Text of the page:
Benchmark

What it is:

A benchmark is a feasible alternative to a portfolio against which performance is measured.

How it works/Example:

Let's assume you compare the returns of your stock portfolio, which is a broadly diversified collection of small-cap stocks and is managed by Company XYZ, with the Russell 2000 index, which you feel is an accurate universe of feasible alternative investments. If Company XYZ's portfolio returns 5.5% in a year but the Russell 2000 (the benchmark) returns 5.0%, then we would say that your portfolio beat its benchmark.
 
Benchmarks help an investor communicate his or her wishes to a portfolio manager. By assigning the manager a benchmark with which to compare the portfolio's performance, the portfolio manager will make investment decisions with the eci's performance in mind.
 
The most commonly used benchmarks are market indexes such as the Dow Jones Industrial Average, the S&P 500, or the Russell 2000. However, there are dozens of other market indexes out there that focus on specific industry sectors, security classes, or other market segments. Investors also use other portfolios, mutual funds, or even pooled accounts to construct benchmarks. LIBOR is one of the most widely used benchmarks for short-term interest rates, and the Fed controls another common interest benchmark known as the Fed Funds rate.
 
A good benchmark should appropriately reflect the portfolio's investment style and strategy as well as the investor's return expectations. For example, the Russell 2000 may be an appropriate benchmark for a portfolio investing exclusively in small-cap domestic stocks, but it may be inappropriate for a portfolio investing in bonds and international REITs. Comparing a portfolio to an inappropriate benchmark could yield misleading information. The portfolio may look fantastic compared to one benchmark but lag considerably behind another. It is difficult to benchmark some portfolios effectively, especially real estate portfolios, where each asset is unique. Further, it is important to compare a portfolio with its benchmark over a long period of time.
 
Portfolio managers vary in their benchmark strategies. For example, passive managers seek to replicate their benchmarks. This is the strategy behind index mutual funds, which replicate broad market indexes or indexes of securities with special characteristics. Actively managed portfolios on the other hand, seek to beat benchmark returns but generally require added risk and expertise to do so.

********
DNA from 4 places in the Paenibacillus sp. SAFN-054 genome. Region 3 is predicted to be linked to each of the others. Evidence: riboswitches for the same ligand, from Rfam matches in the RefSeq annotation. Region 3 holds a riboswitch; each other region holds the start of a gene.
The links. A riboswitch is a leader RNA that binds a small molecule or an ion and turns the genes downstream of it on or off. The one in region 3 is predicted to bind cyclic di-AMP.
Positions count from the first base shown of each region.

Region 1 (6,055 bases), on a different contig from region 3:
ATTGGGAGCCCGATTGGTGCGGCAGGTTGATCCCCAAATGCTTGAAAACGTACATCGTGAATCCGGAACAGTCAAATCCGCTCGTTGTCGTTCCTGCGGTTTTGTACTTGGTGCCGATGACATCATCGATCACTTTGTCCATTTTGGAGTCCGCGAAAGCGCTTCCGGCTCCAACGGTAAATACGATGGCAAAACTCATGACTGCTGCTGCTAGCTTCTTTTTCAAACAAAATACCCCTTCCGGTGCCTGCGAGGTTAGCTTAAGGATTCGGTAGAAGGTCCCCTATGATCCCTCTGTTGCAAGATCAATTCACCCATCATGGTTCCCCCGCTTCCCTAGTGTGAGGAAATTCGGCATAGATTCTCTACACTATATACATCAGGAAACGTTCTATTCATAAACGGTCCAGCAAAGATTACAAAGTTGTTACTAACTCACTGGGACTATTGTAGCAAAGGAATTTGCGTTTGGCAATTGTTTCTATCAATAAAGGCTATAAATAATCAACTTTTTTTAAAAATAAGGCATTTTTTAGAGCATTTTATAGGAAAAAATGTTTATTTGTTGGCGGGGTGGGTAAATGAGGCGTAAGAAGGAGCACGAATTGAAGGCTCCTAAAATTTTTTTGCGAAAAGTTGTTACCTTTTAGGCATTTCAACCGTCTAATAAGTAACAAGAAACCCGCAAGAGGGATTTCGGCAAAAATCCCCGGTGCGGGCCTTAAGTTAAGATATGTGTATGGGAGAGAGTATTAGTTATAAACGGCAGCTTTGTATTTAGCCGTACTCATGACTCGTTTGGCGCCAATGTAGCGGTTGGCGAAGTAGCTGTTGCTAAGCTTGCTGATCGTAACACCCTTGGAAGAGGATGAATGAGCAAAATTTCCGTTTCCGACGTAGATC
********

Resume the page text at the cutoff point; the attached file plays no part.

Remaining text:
Venture capitals frequently receive incentive fees if their portfolios exceed the benchmark return. However, it is important to structure these incentives in a manner that does not motivate a manager to unduly increase the portfolio's risk.

Why it Matters:

Comparing a portfolio's returns to a benchmark is a way to measure a portfolio manager's skill. It answers the question, "What value was added by the manager's decisions." The difference in the portfolio and benchmark returns, called tracking error, quantifies this. Tracking error gives investors a sense of how "tight" the portfolio in question is around its benchmark or how volatile the portfolio is relative to its benchmark. As a result, benchmarks not only measure returns, they help measure risk and help the investor determine whether the added return adequately compensates for the risk involved.
 
Benchmarking lies at the heart of the controversy between passive and active management. Passive managers often note that active managers frequently fail to match or beat their benchmarks, and they question the reliability of active managers' methods for recognizing and predicting trends. Many passive managers espouse the efficient market hypothesis, which says that stock prices are random and already reflect all available information (thus concluding that it is impossible to always beat a benchmark).
 
Regardless, active managers who have beaten market benchmarks often enjoy a large and loyal following among investors. However, consistently beating those benchmarks remains a big challenge as does defining what benchmark they should beat in the first place.
 

Best execution refers to the imperative that a broker, market maker, or other agent acting on behalf of an investor is obligated to execute the investor's order in a way that is most advantageous to the investor rather than the agent.